Canadian bioethicists and genetics experts are speaking out against Denis Rebrikov, the Russian molecular biologist who plans — in defiance of international scientific norms — to alter human embryos using CRISPR gene-editing technology to allow prospective parents with genetic deafness to conceive a child who can hear.
“We are putting ourselves on the path to changing the human evolutionary story. This is not up to one scientist. It’s not up to a group of scientists or a group of political elites. It’s up to all of us,” said Françoise Baylis, a professor of philosophy and bioethics at Dalhousie University who serves on a World Health Organization committee that is developing global standards and oversight for editing of the human genome.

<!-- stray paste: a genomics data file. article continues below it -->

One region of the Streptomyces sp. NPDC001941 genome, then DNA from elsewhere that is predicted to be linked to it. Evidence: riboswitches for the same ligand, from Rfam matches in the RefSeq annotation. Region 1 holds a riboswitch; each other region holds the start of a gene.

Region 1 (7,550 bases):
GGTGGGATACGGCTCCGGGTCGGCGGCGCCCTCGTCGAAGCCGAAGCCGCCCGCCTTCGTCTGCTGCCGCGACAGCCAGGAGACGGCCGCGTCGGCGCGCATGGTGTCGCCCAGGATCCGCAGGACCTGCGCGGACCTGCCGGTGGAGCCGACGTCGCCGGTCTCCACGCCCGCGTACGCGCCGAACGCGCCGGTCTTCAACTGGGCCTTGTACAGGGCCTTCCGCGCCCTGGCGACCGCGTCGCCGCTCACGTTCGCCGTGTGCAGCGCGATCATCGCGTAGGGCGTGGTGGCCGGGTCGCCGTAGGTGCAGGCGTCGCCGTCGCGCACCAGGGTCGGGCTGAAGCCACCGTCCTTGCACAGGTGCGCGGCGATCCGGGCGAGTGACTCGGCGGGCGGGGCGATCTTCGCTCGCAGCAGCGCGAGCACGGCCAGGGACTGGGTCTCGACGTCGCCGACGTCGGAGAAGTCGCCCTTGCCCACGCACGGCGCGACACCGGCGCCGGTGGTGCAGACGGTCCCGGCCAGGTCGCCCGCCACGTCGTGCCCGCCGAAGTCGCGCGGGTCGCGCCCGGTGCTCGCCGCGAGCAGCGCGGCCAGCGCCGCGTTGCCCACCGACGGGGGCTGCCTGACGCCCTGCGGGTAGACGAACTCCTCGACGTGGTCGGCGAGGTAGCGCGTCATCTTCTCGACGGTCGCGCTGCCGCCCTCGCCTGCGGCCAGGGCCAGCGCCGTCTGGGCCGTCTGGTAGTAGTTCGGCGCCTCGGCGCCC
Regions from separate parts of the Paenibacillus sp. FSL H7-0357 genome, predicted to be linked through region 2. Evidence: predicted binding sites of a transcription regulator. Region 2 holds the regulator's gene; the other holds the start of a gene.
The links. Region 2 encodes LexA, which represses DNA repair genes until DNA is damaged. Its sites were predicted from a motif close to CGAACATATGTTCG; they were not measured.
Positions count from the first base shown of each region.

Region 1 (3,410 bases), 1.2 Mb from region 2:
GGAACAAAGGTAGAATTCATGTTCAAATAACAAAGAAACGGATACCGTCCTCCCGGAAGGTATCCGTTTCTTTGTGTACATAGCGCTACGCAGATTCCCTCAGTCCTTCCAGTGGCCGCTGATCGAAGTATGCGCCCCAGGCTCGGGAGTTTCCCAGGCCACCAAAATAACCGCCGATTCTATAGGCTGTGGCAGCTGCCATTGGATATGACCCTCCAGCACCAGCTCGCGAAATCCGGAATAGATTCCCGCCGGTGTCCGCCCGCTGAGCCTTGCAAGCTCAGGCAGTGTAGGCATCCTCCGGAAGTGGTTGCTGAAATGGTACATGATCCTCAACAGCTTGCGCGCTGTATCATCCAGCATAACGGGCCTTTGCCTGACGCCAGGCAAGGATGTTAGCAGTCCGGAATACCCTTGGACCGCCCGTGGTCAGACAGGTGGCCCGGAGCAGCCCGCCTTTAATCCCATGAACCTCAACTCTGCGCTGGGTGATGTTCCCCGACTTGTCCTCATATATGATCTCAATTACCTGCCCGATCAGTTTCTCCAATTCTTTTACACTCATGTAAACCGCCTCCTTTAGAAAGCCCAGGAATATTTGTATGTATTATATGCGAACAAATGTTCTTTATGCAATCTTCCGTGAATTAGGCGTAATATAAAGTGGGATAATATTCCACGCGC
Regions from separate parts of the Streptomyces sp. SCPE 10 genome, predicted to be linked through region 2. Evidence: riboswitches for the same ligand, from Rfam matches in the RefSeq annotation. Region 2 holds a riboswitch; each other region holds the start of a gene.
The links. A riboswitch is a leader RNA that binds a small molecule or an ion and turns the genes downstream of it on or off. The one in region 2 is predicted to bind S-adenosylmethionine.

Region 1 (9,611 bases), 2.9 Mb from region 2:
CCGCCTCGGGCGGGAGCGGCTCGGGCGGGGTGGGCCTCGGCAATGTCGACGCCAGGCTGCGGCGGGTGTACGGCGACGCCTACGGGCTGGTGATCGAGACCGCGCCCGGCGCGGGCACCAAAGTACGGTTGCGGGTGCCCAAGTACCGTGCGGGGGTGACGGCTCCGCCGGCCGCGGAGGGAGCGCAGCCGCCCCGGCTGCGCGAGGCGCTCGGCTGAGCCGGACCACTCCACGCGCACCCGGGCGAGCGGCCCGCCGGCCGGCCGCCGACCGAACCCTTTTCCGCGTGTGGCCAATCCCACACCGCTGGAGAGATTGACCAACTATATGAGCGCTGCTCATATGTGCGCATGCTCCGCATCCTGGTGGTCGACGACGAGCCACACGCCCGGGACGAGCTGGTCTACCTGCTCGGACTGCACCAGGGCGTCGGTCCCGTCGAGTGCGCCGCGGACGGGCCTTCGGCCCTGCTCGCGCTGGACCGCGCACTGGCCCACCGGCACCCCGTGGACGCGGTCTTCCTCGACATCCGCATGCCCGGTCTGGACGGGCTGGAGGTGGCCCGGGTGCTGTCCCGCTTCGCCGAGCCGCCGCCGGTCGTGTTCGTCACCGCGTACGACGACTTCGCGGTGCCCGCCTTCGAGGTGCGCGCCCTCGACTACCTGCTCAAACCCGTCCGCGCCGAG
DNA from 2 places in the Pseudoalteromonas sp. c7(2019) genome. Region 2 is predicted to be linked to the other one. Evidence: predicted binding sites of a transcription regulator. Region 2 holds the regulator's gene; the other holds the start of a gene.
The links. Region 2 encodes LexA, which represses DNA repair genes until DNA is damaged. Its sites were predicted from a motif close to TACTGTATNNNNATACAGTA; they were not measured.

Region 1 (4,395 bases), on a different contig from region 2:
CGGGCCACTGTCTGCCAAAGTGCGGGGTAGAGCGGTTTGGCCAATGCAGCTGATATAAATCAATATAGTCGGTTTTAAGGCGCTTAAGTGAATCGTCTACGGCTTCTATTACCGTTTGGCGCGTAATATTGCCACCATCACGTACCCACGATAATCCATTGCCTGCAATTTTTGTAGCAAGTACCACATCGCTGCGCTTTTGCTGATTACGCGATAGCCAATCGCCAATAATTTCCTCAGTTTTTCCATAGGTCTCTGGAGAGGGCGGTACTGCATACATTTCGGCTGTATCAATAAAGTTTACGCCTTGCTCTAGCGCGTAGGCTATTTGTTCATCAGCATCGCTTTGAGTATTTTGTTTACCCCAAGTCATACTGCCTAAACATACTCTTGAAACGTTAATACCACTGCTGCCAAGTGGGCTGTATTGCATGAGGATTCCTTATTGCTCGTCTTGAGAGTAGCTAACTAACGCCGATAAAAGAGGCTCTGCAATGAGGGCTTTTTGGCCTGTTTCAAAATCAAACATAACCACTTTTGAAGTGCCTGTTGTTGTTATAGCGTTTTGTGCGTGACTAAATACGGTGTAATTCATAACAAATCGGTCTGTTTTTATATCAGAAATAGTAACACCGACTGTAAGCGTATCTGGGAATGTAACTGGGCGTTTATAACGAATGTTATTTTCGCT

The ethical implications of this kind of rogue science are wide-ranging and nuanced, Baylis explained. But the obvious ones are dire: Making genetic changes to eggs, sperm, or early embryos, collectively called the human germline, affects not only the eventual person these cells may become, but also their offspring.Though there is a “spectrum” of views among scientists and ethicists about...